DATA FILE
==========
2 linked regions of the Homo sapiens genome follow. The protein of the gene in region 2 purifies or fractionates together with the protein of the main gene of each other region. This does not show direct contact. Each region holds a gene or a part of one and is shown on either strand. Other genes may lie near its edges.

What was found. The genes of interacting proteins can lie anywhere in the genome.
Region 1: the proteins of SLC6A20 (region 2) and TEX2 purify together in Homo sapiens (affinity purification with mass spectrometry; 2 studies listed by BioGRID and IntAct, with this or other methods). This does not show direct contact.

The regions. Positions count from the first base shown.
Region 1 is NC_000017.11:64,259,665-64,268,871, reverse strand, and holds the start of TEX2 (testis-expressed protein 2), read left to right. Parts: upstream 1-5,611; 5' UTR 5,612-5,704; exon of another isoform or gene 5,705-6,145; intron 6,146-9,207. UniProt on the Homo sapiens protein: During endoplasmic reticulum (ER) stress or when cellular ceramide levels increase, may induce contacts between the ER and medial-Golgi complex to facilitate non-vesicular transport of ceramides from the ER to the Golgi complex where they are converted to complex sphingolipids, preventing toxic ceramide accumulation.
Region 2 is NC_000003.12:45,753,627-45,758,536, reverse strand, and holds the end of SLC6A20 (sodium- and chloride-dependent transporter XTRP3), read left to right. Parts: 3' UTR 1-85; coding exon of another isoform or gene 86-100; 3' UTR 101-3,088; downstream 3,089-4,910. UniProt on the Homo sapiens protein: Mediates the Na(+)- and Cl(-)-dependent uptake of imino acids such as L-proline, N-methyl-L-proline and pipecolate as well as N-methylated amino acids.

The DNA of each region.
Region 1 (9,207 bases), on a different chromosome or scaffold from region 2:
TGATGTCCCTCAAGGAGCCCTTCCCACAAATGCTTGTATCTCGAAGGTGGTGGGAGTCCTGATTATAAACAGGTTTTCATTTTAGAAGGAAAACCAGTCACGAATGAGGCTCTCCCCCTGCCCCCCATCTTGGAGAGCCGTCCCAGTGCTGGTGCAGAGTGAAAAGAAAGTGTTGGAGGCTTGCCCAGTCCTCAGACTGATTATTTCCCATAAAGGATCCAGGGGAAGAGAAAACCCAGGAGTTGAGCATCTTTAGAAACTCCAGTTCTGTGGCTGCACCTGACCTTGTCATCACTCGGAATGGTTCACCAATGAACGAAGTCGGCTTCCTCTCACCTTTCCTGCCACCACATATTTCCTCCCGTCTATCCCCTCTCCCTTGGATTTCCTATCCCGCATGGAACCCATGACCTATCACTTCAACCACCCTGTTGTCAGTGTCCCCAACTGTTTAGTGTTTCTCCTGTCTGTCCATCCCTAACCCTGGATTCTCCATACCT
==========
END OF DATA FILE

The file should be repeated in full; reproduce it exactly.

2 linked regions of the Homo sapiens genome follow. The protein of the gene in region 2 purifies or fractionates together with the protein of the main gene of each other region. This does not show direct contact. Each region holds a gene or a part of one and is shown on either strand. Other genes may lie near its edges.

What was found. The genes of interacting proteins can lie anywhere in the genome.
Region 1: the proteins of SLC6A20 (region 2) and TEX2 purify together in Homo sapiens (affinity purification with mass spectrometry; 2 studies listed by BioGRID and IntAct, with this or other methods). This does not show direct contact.

The regions. Positions count from the first base shown.
Region 1 is NC_000017.11:64,259,665-64,268,871, reverse strand, and holds the start of TEX2 (testis-expressed protein 2), read left to right. Parts: upstream 1-5,611; 5' UTR 5,612-5,704; exon of another isoform or gene 5,705-6,145; intron 6,146-9,207. UniProt on the Homo sapiens protein: During endoplasmic reticulum (ER) stress or when cellular ceramide levels increase, may induce contacts between the ER and medial-Golgi complex to facilitate non-vesicular transport of ceramides from the ER to the Golgi complex where they are converted to complex sphingolipids, preventing toxic ceramide accumulation.
Region 2 is NC_000003.12:45,753,627-45,758,536, reverse strand, and holds the end of SLC6A20 (sodium- and chloride-dependent transporter XTRP3), read left to right. Parts: 3' UTR 1-85; coding exon of another isoform or gene 86-100; 3' UTR 101-3,088; downstream 3,089-4,910. UniProt on the Homo sapiens protein: Mediates the Na(+)- and Cl(-)-dependent uptake of imino acids such as L-proline, N-methyl-L-proline and pipecolate as well as N-methylated amino acids.

The DNA of each region.
Region 1 (9,207 bases), on a different chromosome or scaffold from region 2:
TGATGTCCCTCAAGGAGCCCTTCCCACAAATGCTTGTATCTCGAAGGTGGTGGGAGTCCTGATTATAAACAGGTTTTCATTTTAGAAGGAAAACCAGTCACGAATGAGGCTCTCCCCCTGCCCCCCATCTTGGAGAGCCGTCCCAGTGCTGGTGCAGAGTGAAAAGAAAGTGTTGGAGGCTTGCCCAGTCCTCAGACTGATTATTTCCCATAAAGGATCCAGGGGAAGAGAAAACCCAGGAGTTGAGCATCTTTAGAAACTCCAGTTCTGTGGCTGCACCTGACCTTGTCATCACTCGGAATGGTTCACCAATGAACGAAGTCGGCTTCCTCTCACCTTTCCTGCCACCACATATTTCCTCCCGTCTATCCCCTCTCCCTTGGATTTCCTATCCCGCATGGAACCCATGACCTATCACTTCAACCACCCTGTTGTCAGTGTCCCCAACTGTTTAGTGTTTCTCCTGTCTGTCCATCCCTAACCCTGGATTCTCCATACCT